Or we could just go ahead and promote Proposition 48: legalizing marijuana and industrial hemp. That is the greatest replacement for tax revenue known to man. Which I'm an avid supporter of Initiative 48 for that main reason, going back to generating revenue and bringing in income. That is one of the best ways known to man to generate revenue.
Why don't you think the states have pursued it in the past?
Stupidity. That's why we are where we are. Industrial hemp, honestly, we'd never have to cut down another tree again. Hemp takes half the water (it takes) to grow cotton. It takes (less) than half the time ... In 90 days you can have a full crop of it.
All the way around it's the smartest avenue to increase revenue because not only will the farmers being making money by growing it, but then we can open up a processing factory, a clothing factory ... processing it for fuel, start making building materials out of it.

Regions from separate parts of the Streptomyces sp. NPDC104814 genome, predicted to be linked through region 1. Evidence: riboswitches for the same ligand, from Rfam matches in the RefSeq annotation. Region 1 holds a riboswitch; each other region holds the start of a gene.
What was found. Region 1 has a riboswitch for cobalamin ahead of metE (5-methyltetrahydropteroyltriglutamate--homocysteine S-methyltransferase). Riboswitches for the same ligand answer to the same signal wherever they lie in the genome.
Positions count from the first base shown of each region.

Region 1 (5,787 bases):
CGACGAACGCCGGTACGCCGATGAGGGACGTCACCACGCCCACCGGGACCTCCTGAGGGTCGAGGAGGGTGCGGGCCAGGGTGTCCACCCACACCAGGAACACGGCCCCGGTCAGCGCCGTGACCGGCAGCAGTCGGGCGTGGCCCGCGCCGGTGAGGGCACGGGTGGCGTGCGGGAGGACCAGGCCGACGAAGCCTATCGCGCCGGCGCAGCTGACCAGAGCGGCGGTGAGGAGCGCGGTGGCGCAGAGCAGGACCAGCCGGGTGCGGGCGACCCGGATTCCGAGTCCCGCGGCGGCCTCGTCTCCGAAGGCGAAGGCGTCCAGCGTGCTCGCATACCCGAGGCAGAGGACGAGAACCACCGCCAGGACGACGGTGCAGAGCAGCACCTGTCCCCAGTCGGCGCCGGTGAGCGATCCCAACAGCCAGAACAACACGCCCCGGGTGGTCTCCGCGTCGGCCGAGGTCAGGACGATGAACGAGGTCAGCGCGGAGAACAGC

It's not just growing the hemp and selling it. It's the ripple effect that comes behind that. If you have the hemp manufacturers to come in and start manufacturing products with the hemp grown right here.
So that's jobs upon jobs.
The news is full of stories of police officers shooting down black boys. Racial tension is a major topic this election season. Tell me about how racism has impacted your own life and talk about how you think Mississippi should move forward.
First of all, the racism I experienced was among my own race; that's the first thing we've got to deal with—inter-racism, what I like to call internal racism. In the South, pretty much in America everywhere. The African American is the worst thing to happen to the African American.